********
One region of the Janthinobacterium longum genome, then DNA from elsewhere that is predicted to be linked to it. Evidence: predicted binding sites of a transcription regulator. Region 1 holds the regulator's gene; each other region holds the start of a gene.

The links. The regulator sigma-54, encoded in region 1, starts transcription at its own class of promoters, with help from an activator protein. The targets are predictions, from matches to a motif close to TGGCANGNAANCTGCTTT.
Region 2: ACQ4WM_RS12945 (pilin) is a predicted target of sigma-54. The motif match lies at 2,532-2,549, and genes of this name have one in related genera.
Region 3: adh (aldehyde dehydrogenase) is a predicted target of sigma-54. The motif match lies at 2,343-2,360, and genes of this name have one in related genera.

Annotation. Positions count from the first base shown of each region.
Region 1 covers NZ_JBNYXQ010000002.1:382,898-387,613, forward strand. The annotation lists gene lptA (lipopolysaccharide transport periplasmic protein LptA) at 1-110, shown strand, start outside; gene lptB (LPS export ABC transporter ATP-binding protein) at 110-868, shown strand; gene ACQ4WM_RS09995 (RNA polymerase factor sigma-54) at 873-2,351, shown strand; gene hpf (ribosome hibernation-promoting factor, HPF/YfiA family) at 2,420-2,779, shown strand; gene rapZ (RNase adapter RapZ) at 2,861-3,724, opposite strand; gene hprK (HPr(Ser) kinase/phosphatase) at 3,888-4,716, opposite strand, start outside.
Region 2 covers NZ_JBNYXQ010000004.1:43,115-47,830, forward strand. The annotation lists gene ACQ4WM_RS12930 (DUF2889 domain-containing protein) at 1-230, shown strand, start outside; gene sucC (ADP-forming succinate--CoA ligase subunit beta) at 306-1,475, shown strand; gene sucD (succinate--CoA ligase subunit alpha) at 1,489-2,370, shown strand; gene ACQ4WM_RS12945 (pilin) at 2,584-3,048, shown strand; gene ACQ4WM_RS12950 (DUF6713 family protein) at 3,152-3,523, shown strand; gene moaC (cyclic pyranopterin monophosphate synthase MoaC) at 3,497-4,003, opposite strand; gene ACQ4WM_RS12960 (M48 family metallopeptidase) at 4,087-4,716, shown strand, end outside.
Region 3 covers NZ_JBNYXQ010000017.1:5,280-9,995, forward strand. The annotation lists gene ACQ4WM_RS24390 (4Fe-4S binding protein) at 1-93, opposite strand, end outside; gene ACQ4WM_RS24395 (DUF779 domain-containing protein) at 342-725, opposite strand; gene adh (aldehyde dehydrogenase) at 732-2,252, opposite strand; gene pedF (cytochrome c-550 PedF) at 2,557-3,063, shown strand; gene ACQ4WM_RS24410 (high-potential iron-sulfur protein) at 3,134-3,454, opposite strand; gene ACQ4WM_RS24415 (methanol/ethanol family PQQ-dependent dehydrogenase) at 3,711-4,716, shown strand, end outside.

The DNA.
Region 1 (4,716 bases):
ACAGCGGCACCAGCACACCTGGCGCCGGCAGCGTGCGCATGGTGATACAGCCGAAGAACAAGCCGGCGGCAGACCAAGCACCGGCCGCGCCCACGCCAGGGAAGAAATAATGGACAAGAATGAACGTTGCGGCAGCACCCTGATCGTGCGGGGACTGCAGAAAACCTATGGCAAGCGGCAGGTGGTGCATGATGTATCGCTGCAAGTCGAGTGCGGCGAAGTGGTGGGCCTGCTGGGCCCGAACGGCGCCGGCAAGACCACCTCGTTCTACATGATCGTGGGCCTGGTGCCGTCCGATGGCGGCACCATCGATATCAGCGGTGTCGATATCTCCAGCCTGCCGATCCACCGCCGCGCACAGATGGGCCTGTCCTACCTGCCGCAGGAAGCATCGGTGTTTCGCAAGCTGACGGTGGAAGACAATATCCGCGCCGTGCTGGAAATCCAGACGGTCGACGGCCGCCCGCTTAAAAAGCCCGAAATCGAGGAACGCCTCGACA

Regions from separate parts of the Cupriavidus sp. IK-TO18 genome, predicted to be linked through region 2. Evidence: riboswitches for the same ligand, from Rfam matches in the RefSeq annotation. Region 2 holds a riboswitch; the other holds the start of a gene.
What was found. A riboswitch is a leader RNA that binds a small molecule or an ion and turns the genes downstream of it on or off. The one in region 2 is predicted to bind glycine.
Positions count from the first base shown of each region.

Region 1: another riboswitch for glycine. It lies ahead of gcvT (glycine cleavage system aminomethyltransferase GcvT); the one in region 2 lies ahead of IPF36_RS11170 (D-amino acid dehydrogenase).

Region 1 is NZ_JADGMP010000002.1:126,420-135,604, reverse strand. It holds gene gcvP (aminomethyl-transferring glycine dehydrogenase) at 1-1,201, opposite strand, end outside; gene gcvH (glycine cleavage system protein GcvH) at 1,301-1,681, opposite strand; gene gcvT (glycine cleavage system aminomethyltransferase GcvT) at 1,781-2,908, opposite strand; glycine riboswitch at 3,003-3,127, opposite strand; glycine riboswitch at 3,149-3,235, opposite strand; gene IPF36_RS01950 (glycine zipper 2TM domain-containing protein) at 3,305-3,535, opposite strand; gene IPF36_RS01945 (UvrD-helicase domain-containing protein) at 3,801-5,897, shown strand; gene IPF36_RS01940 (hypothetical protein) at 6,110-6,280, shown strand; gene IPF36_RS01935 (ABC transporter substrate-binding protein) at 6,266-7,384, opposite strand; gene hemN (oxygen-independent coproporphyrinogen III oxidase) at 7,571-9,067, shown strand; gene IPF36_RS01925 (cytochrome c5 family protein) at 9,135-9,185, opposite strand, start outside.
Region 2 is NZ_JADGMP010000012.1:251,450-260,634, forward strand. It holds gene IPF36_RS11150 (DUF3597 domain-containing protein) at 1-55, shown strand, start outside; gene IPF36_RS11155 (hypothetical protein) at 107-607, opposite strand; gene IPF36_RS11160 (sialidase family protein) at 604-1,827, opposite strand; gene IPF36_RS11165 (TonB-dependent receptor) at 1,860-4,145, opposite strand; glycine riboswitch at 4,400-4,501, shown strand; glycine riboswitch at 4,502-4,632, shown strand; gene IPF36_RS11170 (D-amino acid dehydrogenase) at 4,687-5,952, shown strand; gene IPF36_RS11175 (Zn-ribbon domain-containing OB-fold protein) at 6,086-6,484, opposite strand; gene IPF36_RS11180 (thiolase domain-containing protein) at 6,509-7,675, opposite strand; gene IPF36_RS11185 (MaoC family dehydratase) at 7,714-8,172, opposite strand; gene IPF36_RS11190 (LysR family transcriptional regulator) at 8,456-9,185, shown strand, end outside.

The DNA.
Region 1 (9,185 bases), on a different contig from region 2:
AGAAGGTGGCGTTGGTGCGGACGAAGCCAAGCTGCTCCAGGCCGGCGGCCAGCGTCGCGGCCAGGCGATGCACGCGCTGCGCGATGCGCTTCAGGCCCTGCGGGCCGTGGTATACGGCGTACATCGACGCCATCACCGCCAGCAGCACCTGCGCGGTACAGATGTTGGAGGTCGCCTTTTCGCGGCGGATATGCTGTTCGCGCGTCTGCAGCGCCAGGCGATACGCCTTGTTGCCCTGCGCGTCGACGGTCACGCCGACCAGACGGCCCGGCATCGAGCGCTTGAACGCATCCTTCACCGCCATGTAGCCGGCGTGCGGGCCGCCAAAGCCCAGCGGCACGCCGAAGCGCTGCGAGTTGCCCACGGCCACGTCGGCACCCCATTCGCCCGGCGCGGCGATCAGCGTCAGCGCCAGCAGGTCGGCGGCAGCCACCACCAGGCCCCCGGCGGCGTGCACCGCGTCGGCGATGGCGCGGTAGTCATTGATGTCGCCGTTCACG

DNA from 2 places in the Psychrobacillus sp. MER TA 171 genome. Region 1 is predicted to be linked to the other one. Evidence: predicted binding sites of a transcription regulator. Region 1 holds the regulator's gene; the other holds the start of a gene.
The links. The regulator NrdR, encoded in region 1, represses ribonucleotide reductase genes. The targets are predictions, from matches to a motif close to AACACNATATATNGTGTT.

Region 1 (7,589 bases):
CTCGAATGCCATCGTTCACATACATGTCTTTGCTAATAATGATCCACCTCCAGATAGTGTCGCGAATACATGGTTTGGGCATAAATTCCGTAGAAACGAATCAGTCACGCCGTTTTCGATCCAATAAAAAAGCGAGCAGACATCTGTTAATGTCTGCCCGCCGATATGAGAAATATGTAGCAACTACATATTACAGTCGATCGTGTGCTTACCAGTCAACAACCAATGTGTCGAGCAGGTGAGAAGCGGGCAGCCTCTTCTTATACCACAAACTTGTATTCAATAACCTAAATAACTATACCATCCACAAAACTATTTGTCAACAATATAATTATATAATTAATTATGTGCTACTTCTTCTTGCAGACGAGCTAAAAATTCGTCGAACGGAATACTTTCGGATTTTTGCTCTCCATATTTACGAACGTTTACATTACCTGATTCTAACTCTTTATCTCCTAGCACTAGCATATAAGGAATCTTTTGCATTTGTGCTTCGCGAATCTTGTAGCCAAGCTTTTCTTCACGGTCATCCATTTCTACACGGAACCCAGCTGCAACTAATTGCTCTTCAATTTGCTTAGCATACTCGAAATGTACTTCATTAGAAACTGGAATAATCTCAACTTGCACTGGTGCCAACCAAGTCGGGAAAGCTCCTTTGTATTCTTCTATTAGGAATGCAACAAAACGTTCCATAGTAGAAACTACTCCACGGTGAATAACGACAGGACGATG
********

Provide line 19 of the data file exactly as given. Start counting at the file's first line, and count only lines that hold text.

Region 1 (9,185 bases), on a different contig from region 2: